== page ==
Nothing like waking up to a new article purporting to show vulnerability statistics and having someone ask us for comment. But hey, we love giving additional perspective on such statistics since they are often without proper context and disclaimers. This morning, the new article comes from Help Net Security and is titled “SQL injection vulnerabilities surge to highest levels in three years“. It cites “DB Networks’ research” who did the usual, parsed NVD data. As we all know, that data comes from CVE who is a frequent topic of rant on Twitter and occasional blogs. Cliff notes: CVE does not promise comprehensive coverage of public disclosures. They openly admit this and Steve Christey has repeatedly said that CVE may not be the best for statistics, even as far back as 2006. Early in 2013, Christey again publicly stated that CVE “can no longer guarantee full coverage of all public vulnerabilities.” I bring this up to remind everyone, again, that it is important to add such disclaimers about your data set, and ultimately your published research.
Getting back to the statistics and DB Research, the second thing I wondered after their data source, was who they were and why they were doing this analysis (SQLi specifically). I probably shouldn’t be surprised to learn this comes over a year after they announced they have an appliance that blocks SQL injection attacks. This too should be disclaimed in any article covering their analysis, as it adds perspective why they are choosing a single vulnerability type, and may also explain why they chose NVD over another data sources (since it fits more neatly into their narrative). Following that, they paid Ponemon to help them conduct a study on the threat of SQL injection. Or wait, was it two of them, the second with a bent towards retail breaches? Here are the results of the first one it seems, which again shows that they have a pretty specific bias toward SQL injection.
Now that we know they have a vested interest in the results of their analysis coming out a specific way, let’s look at the results. First, the Help Net Security article does not describe their methodology, at all. Reading their self-written, paid-for news announcement (PR Newswire) about the analysis, it becomes very clear this is a gimmick for advertising, not actual vulnerability statistics research. It’s 2015, years after Steve Christey and I have both ranted about such statistics, and they don’t explain their methodology. This makes it apparent that “CVE abstraction bias” is possibly the biggest factor here. I have blogged about using CVE/NVD as a dataset before, because it contains one of the biggest pitfalls in such statistic generation.
Rather than debunk these stats directly, since it has been done many times in the past, I can say that they are basically meaningless at this point. Even without their methodology, I am sure someone can trivially reproduce their results and figure out if they abstracted per CVE, or per actual SQLi mentioned. As a recent example, CVE-2014-7137 is a single entry that actually covers 54 distinct SQL injection vulnerabilities. If you count just the CVE candidate versus the vulnerabilities that may be listed within them, your numbers will vary greatly. That said, I will assume that their results can be reproduced since we know their data source and their bias in desired results.
With that in mind, let’s first look at what the numbers look like when using a database that clearly abstracts those issues, and covers a couple thousand sources more than CVE officially does:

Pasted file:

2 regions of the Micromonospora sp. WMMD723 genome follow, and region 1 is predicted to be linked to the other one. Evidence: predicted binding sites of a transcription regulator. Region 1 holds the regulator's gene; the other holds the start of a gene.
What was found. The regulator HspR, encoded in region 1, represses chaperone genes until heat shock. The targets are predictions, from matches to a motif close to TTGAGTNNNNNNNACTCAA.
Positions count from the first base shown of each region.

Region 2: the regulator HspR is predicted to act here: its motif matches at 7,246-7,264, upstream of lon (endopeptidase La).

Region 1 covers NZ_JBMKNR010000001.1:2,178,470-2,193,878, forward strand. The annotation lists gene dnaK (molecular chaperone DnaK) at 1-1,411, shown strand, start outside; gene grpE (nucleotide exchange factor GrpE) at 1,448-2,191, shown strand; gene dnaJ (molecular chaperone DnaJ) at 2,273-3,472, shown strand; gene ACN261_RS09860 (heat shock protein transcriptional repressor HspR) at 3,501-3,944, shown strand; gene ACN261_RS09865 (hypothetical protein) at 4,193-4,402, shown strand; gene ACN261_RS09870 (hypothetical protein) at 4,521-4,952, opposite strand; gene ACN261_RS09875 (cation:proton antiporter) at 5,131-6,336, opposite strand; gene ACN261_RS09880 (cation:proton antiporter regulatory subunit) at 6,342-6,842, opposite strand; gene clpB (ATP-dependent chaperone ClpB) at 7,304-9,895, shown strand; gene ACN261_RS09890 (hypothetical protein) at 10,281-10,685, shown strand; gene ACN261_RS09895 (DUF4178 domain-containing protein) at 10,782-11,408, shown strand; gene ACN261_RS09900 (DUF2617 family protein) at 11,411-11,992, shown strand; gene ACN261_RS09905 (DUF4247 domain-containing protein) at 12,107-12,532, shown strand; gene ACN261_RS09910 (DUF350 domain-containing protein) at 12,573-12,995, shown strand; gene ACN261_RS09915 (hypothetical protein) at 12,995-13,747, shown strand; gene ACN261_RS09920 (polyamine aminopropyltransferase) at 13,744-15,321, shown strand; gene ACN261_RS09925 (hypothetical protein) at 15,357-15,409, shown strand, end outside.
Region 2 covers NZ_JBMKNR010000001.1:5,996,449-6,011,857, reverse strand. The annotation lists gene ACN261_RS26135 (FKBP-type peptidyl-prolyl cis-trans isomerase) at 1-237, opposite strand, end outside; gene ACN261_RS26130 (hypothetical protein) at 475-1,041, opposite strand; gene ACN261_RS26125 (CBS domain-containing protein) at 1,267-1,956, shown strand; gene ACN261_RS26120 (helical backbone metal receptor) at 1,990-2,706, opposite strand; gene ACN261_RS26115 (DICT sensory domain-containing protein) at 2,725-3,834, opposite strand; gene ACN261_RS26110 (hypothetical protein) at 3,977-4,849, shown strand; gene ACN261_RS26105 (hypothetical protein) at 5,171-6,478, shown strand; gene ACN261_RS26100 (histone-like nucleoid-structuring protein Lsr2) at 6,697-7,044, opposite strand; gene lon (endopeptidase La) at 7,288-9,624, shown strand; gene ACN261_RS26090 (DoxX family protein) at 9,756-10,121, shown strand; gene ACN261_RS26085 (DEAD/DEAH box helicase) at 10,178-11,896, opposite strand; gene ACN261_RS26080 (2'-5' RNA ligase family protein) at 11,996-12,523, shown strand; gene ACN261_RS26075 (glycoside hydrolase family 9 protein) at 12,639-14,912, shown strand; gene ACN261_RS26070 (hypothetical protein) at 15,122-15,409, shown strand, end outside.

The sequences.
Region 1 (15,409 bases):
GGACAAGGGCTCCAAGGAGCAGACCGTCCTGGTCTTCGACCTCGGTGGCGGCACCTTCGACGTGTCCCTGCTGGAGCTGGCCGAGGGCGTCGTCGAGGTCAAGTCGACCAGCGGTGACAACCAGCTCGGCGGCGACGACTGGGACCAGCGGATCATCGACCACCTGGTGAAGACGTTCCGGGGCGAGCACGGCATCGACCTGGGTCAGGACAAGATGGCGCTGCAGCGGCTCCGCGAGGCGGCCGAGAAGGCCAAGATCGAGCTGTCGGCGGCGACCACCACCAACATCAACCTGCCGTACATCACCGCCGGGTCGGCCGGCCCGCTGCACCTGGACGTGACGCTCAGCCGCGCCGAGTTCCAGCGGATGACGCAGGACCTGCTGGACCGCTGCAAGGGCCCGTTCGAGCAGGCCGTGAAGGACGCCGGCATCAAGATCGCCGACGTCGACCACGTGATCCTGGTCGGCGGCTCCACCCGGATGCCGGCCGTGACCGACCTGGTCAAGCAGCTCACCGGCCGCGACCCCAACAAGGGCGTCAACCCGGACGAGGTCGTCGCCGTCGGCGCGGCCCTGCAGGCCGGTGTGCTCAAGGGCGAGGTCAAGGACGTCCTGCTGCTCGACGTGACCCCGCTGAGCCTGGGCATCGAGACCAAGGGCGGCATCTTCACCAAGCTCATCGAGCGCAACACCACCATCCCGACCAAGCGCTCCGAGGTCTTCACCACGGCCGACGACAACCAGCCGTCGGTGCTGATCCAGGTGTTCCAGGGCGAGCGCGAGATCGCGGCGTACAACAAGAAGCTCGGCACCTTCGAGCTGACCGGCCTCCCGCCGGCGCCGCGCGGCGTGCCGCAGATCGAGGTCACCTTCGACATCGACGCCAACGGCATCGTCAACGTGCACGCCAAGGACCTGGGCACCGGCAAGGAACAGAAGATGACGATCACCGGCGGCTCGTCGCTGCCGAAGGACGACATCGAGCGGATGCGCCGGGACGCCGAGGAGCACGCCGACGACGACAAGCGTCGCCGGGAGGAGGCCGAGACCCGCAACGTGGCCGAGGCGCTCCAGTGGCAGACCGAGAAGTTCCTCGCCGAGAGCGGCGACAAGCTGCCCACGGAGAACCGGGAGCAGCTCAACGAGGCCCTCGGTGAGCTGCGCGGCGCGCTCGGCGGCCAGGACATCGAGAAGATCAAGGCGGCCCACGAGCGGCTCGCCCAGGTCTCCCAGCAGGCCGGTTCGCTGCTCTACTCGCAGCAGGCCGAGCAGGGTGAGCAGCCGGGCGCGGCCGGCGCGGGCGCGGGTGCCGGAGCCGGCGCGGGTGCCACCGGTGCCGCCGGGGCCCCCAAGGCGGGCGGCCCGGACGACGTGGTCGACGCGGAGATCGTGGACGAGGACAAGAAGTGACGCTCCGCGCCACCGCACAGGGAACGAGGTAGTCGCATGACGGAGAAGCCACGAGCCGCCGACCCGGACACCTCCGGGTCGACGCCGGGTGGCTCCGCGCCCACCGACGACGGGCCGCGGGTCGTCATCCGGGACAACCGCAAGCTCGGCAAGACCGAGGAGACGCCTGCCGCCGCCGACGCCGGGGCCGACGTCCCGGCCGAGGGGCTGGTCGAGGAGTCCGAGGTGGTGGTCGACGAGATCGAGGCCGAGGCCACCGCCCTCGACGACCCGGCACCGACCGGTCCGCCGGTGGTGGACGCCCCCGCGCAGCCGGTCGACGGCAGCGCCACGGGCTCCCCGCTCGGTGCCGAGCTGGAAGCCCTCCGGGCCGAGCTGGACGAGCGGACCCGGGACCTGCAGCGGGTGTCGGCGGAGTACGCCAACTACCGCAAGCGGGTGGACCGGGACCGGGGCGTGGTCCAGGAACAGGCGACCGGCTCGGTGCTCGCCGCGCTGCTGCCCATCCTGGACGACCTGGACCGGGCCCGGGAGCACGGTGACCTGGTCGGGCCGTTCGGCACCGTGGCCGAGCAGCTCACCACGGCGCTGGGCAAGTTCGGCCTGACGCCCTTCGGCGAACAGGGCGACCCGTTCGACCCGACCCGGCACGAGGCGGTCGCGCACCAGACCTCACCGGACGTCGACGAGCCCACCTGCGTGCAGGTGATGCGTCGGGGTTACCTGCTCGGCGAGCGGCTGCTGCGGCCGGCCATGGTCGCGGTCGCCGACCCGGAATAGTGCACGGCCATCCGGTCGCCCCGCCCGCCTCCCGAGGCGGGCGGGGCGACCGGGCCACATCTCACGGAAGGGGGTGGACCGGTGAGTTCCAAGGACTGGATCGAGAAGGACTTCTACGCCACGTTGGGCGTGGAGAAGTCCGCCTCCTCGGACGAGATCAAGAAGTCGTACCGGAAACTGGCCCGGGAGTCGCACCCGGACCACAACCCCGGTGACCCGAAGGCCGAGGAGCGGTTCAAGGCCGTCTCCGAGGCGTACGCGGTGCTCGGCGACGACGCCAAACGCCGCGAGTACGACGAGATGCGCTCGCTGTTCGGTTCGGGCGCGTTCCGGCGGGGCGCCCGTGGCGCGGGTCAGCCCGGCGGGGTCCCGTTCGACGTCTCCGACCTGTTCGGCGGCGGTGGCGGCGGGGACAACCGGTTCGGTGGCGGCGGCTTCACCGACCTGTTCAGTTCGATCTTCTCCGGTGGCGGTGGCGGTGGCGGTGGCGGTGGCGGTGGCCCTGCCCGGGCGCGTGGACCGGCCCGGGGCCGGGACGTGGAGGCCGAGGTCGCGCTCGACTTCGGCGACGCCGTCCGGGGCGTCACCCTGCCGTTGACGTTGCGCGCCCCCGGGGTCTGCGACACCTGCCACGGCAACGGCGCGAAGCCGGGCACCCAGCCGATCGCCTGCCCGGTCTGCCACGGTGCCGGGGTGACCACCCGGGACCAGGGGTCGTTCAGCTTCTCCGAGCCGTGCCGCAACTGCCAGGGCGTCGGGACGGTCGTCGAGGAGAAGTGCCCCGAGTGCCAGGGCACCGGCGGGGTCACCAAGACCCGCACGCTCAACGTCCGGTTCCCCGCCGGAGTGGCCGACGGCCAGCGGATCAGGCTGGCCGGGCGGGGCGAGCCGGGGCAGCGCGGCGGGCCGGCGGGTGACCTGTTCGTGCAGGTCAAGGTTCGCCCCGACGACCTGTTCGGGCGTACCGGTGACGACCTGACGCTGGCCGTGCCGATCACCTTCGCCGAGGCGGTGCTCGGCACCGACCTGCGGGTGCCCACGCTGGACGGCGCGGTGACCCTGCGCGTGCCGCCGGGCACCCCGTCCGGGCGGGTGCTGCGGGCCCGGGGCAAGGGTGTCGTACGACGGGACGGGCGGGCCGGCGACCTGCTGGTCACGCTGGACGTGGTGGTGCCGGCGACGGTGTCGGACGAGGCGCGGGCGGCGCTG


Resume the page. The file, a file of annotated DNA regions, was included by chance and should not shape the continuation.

“SQL Injection Vulnerabilities Surge to Highest Levels in Three Years” is the title of DB Networks’ press release, and is summarized by Help Net Security as “last year produced the most SQL vulnerabilities identified since 2011 and 104% more than were identified in 2013.” In reality (or at least, using a more comprehensive data set), we see that isn’t the case since the available statistics a) don’t show 2014 being more than 2011 and b) 2011 not holding a candle to 2010. No big surprise really, given that we actually do vulnerability aggregation while NVD and DB Networks does not. But really, I digress. These ‘statistics’ are nothing more than a thinly veiled excuse to further advertise themselves. Notice in the press release they go from the statistics that help justify their products right into the third paragraph quoting the CEO being “truly honored to be selected as a finalist for SC Magazine’s Best Database Security Solution.” He follows that up with another line calling out their specific product that helps “database security in some of the world’s largest mission critical datacenters.”
Yep, these statistics are very transparent. They are based on a convenient data source, maintained by an agency that doesn’t actually aggregate the information, that doesn’t have the experience their data-benefactors have (CVE). They are advertised with a single goal in mind; selling their product. The fact they use the word “research” in the context of generating these statistics is a joke.
As always, I encourage companies and individuals to keep publishing vulnerability statistics. But I stress that it should be done responsibly. Disclaim your data source, explain your methodology, be clear if you are curious about the results coming out one way (bias is fine, just disclaim it), and realize that different data sources will produce different results. Dare to use multiple sources and compare the results, even if it doesn’t fully back your desired opinion. Why? Because if you disclaim your data sources and results, the logical and simple conclusion is that you may still be right. We just don’t have the perfect vulnerability disclosure data source yet. Fortunately, some of us are working harder than others to find that unicorn.